Another pitfall in otherwise entirely innocent celebrity adoration is meeting the celebrity before she becomes famous, dropping a good line on her, obtaining a kiss on the cheek and cell phone number — which you call to discuss politics and her upcoming tour with Sting through Europe — and not mentioning any of this to your girlfriend until it slips out of your gin-soaked breath while you are telling John Carney (brother of AFF’s Tim) about a piece you are going to pitch to Brainwash about the perils of celebrity adoration. Such was my case with Nellie McKay, whom I met after a small performance at the now-defunct Time Under Fez Café in downtown New York a few weeks before Atlantic Records placed her between the Johns (Mayer and Mellencamp) on their roster of artists. Her debut album met with universal critical acclaim. My girlfriend also hates her music. I’ll probably see her next opposite Alan Cumming in The Threepenny Opera on Broadway next year or on The View when her next album is released.

Enter Rachel McAdams

Rachel McAdams is, according to sports columnist Bill Simmons, the Dwayne Wade of Hollywood. If I cared about the NBA anymore, I would be able to explain that to you. On the quality of her work in Mean Girls and The Hot Chick I feel unqualified to offer comment, as I would never admit to having watched them. But it was on one of those evenings of young love spent half-mangled on a couch with my girlfriend that I discovered her: the porcelain skin, made all the more perfect by the two beauty marks on her neck, the dimples, and perfectly curled hair. Yes, I was being forced to watch The Notebook. Extensive anecdotal research reveals that at least two of my friends have also been pressed into service watching this chick flick. I don’t remember the details beyond that the story took place in the South and Meg Ryan and Tom Hanks were not in it. All I remember is the way those mid-century sundresses swung on her.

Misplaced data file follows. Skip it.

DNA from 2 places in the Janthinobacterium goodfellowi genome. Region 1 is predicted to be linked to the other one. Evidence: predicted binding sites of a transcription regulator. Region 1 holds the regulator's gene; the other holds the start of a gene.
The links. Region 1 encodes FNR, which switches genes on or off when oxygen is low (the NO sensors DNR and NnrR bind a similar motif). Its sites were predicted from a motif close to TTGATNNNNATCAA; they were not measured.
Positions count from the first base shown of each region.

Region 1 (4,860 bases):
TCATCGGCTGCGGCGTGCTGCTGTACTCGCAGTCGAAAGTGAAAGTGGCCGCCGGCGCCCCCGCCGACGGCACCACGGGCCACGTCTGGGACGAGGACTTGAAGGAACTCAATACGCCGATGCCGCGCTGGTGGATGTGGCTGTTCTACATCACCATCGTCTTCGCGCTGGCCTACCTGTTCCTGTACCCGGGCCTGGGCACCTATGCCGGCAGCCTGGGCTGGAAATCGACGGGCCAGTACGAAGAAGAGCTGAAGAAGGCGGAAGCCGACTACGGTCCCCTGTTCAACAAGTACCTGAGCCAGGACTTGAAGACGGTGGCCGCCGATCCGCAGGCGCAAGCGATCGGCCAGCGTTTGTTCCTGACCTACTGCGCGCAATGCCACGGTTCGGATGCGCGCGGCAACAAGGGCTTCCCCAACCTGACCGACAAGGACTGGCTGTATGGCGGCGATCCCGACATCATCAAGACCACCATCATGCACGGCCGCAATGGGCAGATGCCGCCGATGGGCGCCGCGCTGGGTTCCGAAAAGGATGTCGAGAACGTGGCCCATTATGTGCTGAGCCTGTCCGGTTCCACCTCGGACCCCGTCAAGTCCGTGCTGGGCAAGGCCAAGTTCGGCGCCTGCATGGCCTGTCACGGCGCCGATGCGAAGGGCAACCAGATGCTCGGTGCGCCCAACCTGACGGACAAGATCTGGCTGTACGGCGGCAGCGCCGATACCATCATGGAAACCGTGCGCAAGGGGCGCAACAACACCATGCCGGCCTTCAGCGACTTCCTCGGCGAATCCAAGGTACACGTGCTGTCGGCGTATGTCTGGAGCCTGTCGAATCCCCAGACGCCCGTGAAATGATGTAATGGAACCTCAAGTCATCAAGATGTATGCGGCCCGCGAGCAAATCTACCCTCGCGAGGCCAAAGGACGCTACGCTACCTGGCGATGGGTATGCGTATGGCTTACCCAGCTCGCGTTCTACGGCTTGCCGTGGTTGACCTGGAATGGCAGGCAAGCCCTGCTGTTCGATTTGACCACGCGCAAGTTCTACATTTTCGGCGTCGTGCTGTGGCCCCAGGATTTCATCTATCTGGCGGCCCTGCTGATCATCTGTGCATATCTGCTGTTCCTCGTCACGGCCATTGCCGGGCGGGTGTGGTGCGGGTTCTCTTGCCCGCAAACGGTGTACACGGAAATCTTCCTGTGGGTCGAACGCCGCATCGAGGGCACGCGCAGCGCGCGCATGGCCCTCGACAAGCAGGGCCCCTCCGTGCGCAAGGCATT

This summer I happened to catch Wedding Crashers, in which Ms. McAdams’ character finds herself again wearing sundresses and generally looking fabulous. The well-documented hypnotic power of the silver screen combined with other, more elemental forces to further confirm and deepen the screen-crush. Maureen Dowd says, “Deep down, all men want a virgin in a gingham dress.” Sure enough, at the moment the crowd is supposed to emotionally attach itself to the prospect of Owen Wilson and Rachel McAdams falling in love — she is wearing a gingham dress. That fantasy life of chivalric deeds swept over my consciousness, the soundtrack to the film kicked in, and I was transported to a mid-Atlantic beach, clothed in a breastplate of argyle sweater, shod in Jack Purcells, with her.

For some reason, my girlfriend who inhabits the real world really likes Rachel McAdams. She recently surprised me by buying Allure magazine, which had a feature article on Ms. McAdams. She is said to buy $1 necklaces and shop in thrift stores for vintage Dior. How endearingly modest! How down to earth. She dances in the bathroom to “Such Great Heights” by The Postal Service. (Just like my Platonic ideal form dream-girl, who is in heaven, would!) Rather than playing games with boyfriendly loyalty, my girlfriend has flat out said:

“If you had the chance to marry Rachel McAdams, I would understand.”

As I do not live in Hollywood or in McAdams’ native Ontario my relationship is probably safe. And the entirely normal, even healthy, admiration for beauty that celebrity adoration can be continues without the risk of being kicked out of a couch for an innocent comment, or clipped with a shoe for mentioning “she who must not be named.” Not only is Rachel McAdams all the things I have said, but now I can credit her with saving my life by initiating détente between the loyalties and duties of real life, with the unavoidable fantasies and whims of the typical male fantasy life.

(If you are reading this, Rachel, my number is 845-494-8061, really it is.)

Michael Brendan Dougherty is Books Editor at The New Pantagruel and we still don’t know why he named his blog <Surfeited with Dainties.